if the owners are to make the mining
industry profitable, as up to the pres-
ent it has been worked at a loss in al-
most every case.
One would not object to the princi-
ple of paying the maximum wages
possible if the Workers would fulfill
their side of the bargain, giving as
their share at least an averagej
amount of energetic work. But at
present, the worker's trade union for-
bids a man to work five minutes over
his scheduled six hours even if he
wishes to do so in order to make ex-
tra money on his own. And even
within those six hours, the men do not
put their heart into their work. It
amounts to this: the men are paid to:
work and therefore make a showing
of doing so, but do not exert them-I
selves beyond the necessary amount.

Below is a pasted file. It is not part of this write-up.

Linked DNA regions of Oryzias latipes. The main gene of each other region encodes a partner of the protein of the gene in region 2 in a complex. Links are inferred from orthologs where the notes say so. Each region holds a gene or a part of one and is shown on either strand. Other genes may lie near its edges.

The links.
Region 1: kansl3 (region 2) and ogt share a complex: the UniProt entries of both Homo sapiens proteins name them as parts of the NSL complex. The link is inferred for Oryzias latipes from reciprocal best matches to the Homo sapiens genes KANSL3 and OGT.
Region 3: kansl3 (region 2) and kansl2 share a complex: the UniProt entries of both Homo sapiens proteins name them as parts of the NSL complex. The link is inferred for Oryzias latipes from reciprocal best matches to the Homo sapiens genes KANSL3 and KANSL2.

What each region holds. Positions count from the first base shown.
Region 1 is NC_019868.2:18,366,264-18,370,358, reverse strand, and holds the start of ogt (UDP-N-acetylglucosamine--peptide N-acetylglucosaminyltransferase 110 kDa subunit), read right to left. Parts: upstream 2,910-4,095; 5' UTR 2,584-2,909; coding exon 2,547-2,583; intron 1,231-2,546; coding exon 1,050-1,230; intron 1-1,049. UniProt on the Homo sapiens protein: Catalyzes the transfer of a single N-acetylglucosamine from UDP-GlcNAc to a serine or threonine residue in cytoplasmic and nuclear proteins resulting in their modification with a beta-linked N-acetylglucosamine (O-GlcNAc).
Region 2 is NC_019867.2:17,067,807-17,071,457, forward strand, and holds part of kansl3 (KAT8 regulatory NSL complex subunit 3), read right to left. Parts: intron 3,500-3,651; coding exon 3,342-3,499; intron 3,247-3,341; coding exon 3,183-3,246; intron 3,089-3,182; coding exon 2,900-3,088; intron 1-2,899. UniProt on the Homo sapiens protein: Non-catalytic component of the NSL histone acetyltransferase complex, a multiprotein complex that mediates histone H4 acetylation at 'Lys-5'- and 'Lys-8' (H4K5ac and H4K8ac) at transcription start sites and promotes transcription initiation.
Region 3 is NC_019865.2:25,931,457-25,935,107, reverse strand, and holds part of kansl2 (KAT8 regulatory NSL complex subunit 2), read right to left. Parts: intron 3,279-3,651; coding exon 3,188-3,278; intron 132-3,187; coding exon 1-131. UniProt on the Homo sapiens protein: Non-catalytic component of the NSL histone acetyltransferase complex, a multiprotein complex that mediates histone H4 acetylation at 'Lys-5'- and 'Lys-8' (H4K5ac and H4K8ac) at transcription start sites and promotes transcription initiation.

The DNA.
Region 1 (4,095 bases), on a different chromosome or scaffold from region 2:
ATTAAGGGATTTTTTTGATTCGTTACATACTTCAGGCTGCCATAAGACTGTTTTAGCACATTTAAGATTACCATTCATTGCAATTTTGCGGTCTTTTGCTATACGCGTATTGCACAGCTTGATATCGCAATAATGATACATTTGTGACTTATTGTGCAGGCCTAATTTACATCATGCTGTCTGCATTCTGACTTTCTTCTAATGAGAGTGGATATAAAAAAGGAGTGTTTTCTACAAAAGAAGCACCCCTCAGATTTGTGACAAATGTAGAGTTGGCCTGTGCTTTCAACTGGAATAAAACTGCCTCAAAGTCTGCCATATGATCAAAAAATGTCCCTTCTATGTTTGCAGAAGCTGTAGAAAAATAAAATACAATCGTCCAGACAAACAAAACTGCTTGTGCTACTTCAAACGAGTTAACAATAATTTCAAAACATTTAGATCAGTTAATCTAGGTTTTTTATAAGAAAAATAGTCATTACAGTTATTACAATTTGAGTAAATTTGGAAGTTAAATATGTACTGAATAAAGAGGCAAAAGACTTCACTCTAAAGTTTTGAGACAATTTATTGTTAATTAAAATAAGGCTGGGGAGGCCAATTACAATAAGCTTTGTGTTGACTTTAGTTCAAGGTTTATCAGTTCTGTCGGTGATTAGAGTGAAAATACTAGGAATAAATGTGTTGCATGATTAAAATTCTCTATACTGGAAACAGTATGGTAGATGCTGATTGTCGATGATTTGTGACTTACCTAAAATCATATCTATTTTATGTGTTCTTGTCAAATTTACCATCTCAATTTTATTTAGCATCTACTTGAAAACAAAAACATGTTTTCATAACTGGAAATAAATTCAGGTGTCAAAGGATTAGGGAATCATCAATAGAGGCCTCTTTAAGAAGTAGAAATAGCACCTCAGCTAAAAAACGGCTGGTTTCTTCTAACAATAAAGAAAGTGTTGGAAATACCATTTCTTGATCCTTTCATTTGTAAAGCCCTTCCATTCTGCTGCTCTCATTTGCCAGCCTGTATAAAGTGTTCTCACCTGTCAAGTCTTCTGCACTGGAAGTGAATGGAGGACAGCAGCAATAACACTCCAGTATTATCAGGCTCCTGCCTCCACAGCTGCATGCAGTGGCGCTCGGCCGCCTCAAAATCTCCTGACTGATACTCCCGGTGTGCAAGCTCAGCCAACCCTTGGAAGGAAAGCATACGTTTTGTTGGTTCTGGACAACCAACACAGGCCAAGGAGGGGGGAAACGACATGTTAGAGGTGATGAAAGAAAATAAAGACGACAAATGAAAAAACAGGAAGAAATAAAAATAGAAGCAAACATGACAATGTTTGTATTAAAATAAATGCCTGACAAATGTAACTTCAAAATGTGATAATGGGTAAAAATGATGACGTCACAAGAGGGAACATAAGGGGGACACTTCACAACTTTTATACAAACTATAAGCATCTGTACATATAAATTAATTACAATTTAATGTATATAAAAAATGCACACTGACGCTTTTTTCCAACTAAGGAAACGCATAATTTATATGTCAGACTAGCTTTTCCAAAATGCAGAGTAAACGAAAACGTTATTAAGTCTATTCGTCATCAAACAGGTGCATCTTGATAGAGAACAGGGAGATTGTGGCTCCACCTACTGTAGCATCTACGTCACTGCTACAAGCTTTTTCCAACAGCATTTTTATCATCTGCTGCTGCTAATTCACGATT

The status of the British workmanf
is not deplorable. He has short lioursI
and high wages; the majority of the{
miners are earning more than the
teachers and school directors who{
give their children free education.I
tT T p o fl ( e111 flfl C t V toUinnnv i 'ndi

Thus far from my life I've derived
bits of fun
A wee nitche I have found to con-
tain-
But the place is so tiny there's room
for but one
Were I plural, I could scarce that
maintain.
III
My mind is no giant of power and
strength,
Although thus far it has served me
'tis true
Mayhap it will last me through life's
weary length
But God knows it would not do for
two.
* * *
"DUMB BENNIE"
BlNNIE: Calling his father on the
telephone. The old gentleman is
ha-rd of hearing.) Hello, papa. This
is Bennie talking.